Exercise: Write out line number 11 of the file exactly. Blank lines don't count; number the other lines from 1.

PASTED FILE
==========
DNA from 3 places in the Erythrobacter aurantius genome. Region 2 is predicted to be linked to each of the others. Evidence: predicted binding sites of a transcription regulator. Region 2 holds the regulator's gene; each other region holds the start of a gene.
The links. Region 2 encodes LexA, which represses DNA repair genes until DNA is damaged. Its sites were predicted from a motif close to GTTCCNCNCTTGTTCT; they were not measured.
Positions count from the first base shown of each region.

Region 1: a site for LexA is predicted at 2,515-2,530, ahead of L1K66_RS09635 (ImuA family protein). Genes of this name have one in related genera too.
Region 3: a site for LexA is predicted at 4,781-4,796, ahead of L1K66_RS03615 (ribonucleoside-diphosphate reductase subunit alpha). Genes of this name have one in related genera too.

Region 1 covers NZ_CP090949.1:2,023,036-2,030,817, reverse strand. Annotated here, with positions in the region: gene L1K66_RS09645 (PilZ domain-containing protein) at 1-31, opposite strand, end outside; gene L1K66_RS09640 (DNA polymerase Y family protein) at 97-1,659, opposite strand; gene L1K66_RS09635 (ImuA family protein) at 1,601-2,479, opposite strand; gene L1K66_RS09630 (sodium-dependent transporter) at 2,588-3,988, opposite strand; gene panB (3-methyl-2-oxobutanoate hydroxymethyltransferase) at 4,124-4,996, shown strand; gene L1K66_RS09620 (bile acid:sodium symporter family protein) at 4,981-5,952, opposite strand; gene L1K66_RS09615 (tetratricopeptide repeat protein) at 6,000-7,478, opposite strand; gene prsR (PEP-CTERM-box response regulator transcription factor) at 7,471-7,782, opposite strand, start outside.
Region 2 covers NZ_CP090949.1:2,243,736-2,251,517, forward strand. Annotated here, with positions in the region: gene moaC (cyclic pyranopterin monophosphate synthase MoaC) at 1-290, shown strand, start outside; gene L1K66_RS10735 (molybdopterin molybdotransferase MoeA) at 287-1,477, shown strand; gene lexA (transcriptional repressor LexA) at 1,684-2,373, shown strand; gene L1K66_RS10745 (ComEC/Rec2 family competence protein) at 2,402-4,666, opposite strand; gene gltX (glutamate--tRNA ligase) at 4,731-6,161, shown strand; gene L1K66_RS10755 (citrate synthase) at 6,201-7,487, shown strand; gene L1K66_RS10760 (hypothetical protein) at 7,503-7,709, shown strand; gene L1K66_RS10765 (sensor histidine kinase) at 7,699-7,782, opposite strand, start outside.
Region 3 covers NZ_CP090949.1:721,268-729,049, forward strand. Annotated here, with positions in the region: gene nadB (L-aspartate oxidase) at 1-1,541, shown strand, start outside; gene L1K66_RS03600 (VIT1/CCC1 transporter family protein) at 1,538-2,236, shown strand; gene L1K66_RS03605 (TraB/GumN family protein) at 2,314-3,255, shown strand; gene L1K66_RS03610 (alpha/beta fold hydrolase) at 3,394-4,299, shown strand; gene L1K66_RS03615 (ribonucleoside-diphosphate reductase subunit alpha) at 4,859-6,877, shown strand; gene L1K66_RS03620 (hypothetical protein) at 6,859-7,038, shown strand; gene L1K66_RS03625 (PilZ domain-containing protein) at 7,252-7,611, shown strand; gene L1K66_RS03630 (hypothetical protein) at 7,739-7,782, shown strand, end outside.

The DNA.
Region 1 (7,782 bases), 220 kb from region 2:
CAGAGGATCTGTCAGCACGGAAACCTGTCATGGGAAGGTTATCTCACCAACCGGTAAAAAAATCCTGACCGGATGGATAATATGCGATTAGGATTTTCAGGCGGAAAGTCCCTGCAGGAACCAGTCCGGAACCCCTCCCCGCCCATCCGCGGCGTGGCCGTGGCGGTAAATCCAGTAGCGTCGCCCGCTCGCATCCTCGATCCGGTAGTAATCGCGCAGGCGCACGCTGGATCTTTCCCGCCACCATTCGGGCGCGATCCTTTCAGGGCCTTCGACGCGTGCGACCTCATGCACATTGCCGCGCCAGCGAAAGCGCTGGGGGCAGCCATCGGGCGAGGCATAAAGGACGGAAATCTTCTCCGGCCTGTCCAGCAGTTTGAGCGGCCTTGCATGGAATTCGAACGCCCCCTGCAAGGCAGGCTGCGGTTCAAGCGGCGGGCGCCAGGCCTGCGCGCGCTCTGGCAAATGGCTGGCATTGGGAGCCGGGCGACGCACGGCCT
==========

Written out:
CAGAGGATCTGTCAGCACGGAAACCTGTCATGGGAAGGTTATCTCACCAACCGGTAAAAAAATCCTGACCGGATGGATAATATGCGATTAGGATTTTCAGGCGGAAAGTCCCTGCAGGAACCAGTCCGGAACCCCTCCCCGCCCATCCGCGGCGTGGCCGTGGCGGTAAATCCAGTAGCGTCGCCCGCTCGCATCCTCGATCCGGTAGTAATCGCGCAGGCGCACGCTGGATCTTTCCCGCCACCATTCGGGCGCGATCCTTTCAGGGCCTTCGACGCGTGCGACCTCATGCACATTGCCGCGCCAGCGAAAGCGCTGGGGGCAGCCATCGGGCGAGGCATAAAGGACGGAAATCTTCTCCGGCCTGTCCAGCAGTTTGAGCGGCCTTGCATGGAATTCGAACGCCCCCTGCAAGGCAGGCTGCGGTTCAAGCGGCGGGCGCCAGGCCTGCGCGCGCTCTGGCAAATGGCTGGCATTGGGAGCCGGGCGACGCACGGCCT